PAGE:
By Erin Ryan
Ever since Sarah Palin’s selection as John McCain’s vice presidential running mate, the McCain campaign has engaged in a cut-throat, high-stakes negotiation with a uniquely hamstrung counterpart—the news media. Or at least, that’s how it would appear to a skilled negotiator, given the unmistakable hard bargaining tactics the campaign has regularly employed. Extreme demands, psychological warfare, bluffing, stonewalling—each day yields another expert recitation of classic bargaining tactics that you might expect to encounter while shopping for a used car, though not so much in an election that should epitomize our civic ideal of consensus-building in the marketplace of ideas. But here we-the-people are, stuck on the seamy sidelines of a used car lot, watching the campaign and the press throw down.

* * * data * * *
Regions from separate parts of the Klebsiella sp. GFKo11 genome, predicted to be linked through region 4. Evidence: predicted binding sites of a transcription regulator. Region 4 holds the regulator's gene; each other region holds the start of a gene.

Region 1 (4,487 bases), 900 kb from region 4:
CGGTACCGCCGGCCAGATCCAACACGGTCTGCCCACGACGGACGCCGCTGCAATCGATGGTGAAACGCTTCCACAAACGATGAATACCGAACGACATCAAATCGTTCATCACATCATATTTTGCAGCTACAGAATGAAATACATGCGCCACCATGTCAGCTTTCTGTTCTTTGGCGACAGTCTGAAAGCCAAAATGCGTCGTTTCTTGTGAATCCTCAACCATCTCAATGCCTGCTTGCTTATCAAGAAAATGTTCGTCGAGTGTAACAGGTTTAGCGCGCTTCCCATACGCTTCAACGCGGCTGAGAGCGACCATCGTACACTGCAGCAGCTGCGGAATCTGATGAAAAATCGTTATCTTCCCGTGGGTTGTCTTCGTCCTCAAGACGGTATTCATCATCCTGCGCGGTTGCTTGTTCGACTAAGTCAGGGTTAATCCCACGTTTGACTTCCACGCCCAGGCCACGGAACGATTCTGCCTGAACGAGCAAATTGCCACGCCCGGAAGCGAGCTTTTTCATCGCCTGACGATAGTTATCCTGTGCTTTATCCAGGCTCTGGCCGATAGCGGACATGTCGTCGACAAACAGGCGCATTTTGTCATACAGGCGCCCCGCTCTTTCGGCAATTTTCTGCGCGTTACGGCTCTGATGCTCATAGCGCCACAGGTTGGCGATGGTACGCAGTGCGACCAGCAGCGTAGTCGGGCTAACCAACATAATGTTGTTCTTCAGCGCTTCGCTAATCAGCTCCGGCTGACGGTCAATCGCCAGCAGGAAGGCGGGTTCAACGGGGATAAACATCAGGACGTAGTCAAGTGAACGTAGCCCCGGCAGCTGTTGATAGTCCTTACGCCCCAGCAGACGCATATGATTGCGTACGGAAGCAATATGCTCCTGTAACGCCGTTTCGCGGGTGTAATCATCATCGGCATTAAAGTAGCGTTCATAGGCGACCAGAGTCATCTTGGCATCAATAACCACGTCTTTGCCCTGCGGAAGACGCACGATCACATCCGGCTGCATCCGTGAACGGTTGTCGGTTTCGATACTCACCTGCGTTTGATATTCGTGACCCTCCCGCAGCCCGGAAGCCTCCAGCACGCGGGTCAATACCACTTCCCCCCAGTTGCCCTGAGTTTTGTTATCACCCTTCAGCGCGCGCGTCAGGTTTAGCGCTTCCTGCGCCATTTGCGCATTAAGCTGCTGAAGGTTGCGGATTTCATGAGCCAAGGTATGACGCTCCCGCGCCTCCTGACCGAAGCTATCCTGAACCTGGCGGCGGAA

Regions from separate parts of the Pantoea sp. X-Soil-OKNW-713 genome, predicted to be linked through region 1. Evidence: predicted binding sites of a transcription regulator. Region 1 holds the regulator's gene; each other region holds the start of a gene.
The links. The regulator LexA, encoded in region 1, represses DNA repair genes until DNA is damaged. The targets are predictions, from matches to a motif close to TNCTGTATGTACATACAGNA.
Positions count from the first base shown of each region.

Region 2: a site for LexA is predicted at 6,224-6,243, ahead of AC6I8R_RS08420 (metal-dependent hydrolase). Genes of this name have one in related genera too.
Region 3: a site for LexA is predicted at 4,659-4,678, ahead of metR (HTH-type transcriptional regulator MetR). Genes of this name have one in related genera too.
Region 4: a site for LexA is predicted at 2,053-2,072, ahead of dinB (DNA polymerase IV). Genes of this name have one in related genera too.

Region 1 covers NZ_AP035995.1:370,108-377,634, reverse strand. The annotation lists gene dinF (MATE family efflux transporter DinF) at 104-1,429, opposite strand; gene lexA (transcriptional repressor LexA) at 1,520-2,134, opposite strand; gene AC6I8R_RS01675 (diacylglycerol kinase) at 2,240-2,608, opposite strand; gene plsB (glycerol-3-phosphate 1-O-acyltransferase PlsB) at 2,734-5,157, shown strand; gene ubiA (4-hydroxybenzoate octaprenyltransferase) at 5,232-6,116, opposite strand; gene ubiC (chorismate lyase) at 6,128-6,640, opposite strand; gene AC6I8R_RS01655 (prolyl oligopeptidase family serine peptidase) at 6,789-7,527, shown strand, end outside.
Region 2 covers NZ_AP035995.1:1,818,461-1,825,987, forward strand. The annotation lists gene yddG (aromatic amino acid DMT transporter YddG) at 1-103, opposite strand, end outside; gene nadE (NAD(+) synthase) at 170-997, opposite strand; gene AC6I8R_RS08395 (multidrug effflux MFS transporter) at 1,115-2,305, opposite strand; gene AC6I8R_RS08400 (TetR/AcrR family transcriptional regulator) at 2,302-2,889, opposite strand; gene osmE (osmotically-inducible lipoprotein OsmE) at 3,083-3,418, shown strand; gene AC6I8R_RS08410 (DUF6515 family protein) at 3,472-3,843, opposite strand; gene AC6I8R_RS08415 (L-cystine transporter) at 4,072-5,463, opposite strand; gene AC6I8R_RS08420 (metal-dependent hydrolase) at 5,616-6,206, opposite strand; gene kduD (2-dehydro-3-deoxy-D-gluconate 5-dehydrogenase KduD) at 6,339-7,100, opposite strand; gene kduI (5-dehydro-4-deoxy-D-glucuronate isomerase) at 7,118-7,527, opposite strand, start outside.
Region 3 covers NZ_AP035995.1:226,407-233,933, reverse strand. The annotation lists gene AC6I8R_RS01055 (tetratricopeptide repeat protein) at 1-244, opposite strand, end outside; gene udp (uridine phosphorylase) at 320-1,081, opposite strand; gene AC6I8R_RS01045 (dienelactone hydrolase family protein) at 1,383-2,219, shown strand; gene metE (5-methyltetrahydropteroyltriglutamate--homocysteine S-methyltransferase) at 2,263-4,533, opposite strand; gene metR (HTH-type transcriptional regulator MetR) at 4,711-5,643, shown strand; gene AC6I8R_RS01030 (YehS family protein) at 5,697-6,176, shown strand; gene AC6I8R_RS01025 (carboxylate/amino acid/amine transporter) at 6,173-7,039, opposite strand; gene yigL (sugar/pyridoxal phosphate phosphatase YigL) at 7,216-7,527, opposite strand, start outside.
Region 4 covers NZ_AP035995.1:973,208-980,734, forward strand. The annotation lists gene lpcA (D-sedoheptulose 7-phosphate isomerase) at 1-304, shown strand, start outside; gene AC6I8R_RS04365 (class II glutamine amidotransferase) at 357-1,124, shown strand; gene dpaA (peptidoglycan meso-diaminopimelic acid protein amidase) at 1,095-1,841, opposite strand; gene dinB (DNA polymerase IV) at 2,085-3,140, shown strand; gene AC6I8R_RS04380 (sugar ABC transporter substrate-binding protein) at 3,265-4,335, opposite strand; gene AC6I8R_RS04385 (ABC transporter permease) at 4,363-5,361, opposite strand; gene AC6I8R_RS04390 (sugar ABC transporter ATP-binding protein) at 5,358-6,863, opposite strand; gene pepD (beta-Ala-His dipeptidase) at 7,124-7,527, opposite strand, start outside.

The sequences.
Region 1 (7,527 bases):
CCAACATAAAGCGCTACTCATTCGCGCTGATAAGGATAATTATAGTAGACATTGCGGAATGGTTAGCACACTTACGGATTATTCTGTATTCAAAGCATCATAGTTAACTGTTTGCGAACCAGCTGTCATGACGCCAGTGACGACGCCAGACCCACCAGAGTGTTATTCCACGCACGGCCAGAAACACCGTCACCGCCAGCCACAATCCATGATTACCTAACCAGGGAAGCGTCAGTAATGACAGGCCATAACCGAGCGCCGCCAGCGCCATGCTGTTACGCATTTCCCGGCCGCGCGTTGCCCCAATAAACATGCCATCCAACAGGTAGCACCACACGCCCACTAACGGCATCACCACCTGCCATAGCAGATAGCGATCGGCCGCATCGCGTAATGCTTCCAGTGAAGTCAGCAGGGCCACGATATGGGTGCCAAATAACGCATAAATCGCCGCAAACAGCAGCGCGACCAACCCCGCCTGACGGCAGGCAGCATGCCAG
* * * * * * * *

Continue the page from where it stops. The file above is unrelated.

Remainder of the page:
It’s not your standard wheeling and dealing, to be sure, but it’s a negotiation nonetheless. What are they bargaining over? Like all negotiations, it’s about what the parties want from one another. The press wants a good story, of course, within the bounds of maintaining public credibility. The campaign wants favorable press coverage for its candidates, hoping to generate public credibility of its own. So it has been since campaigning began. But in this election, the McCain campaign has perfected a slowly developing twist in the game, pursuing a new bargaining strategy with ruthless message discipline at the expense of credibility for all involved. The campaign would still like favorable press coverage for its vice presidential candidate, of course, but if it can’t have that, its secondary aspiration is to undercut the legitimacy of what unfavorable coverage it receives—and with it, the legitimacy of the news media in general. Since Palin’s debut, the campaign has chased this second goal with even greater vigor than the first, leaving us to wonder whether it is not the second-best thing at all, but what the campaign really wanted to begin with. (Witness the artistically orchestrated spectacle during the convention, in which the speakers rallied tens of thousands of delegates to boo the members of the media among them covering the event for the tens of millions of viewers watching it all happen on live TV.)